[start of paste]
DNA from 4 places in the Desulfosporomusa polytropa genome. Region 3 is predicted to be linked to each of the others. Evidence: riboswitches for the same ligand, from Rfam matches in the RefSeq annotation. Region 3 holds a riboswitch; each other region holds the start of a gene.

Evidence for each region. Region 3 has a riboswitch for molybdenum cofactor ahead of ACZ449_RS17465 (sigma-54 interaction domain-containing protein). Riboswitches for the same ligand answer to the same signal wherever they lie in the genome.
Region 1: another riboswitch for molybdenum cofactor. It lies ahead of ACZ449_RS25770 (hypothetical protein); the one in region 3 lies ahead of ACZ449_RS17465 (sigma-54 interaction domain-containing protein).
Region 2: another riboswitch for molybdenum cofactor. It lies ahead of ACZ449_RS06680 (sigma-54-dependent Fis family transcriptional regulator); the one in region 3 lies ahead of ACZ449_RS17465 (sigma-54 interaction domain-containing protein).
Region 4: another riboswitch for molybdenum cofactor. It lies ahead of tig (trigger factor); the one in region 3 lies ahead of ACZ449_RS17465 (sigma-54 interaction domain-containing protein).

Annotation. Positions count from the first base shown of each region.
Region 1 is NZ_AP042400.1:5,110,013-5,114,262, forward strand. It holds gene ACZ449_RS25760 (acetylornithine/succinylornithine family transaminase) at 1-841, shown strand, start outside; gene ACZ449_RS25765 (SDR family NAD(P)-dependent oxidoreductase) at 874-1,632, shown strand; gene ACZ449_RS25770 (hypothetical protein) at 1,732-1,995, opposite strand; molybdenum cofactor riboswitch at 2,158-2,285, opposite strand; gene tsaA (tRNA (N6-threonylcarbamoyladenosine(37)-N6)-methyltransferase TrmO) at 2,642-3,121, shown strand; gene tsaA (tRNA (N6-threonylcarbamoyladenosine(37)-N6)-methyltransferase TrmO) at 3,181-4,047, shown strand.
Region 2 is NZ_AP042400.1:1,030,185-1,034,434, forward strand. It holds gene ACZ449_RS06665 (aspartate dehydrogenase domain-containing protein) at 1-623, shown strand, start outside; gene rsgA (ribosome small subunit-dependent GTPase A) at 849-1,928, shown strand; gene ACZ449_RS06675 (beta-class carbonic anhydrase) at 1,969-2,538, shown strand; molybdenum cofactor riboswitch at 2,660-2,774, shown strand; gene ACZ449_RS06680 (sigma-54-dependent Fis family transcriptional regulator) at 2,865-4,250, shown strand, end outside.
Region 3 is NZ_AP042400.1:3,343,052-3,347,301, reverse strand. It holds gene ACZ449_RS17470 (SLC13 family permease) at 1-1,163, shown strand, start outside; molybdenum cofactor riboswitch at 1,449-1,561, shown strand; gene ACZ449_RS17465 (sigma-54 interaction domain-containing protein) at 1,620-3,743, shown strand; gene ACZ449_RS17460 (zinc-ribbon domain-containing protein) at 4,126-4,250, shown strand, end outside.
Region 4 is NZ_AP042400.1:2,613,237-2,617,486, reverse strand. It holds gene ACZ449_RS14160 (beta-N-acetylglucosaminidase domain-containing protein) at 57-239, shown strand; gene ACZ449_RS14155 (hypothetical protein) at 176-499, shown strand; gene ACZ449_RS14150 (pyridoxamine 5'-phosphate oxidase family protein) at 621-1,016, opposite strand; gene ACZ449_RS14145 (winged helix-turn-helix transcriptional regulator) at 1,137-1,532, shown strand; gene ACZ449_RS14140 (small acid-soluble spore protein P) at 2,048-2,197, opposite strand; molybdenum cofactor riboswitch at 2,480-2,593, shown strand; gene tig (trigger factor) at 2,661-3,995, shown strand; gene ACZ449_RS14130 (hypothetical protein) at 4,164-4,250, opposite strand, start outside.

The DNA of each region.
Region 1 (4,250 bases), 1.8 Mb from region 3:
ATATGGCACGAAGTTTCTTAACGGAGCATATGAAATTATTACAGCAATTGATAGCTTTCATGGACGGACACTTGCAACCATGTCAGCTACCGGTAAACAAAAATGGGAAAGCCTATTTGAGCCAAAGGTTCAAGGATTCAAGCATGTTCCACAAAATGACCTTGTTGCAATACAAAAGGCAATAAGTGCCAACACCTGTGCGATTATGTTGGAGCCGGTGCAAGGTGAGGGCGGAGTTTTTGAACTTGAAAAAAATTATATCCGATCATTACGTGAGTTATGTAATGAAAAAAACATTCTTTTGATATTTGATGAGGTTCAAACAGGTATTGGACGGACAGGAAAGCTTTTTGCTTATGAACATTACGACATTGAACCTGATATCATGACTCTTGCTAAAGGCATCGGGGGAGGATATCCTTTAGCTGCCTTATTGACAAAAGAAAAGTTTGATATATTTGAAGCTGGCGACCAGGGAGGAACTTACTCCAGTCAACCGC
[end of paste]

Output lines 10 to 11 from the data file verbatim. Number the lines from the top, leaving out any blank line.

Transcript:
Region 4 is NZ_AP042400.1:2,613,237-2,617,486, reverse strand. It holds gene ACZ449_RS14160 (beta-N-acetylglucosaminidase domain-containing protein) at 57-239, shown strand; gene ACZ449_RS14155 (hypothetical protein) at 176-499, shown strand; gene ACZ449_RS14150 (pyridoxamine 5'-phosphate oxidase family protein) at 621-1,016, opposite strand; gene ACZ449_RS14145 (winged helix-turn-helix transcriptional regulator) at 1,137-1,532, shown strand; gene ACZ449_RS14140 (small acid-soluble spore protein P) at 2,048-2,197, opposite strand; molybdenum cofactor riboswitch at 2,480-2,593, shown strand; gene tig (trigger factor) at 2,661-3,995, shown strand; gene ACZ449_RS14130 (hypothetical protein) at 4,164-4,250, opposite strand, start outside.

The DNA of each region.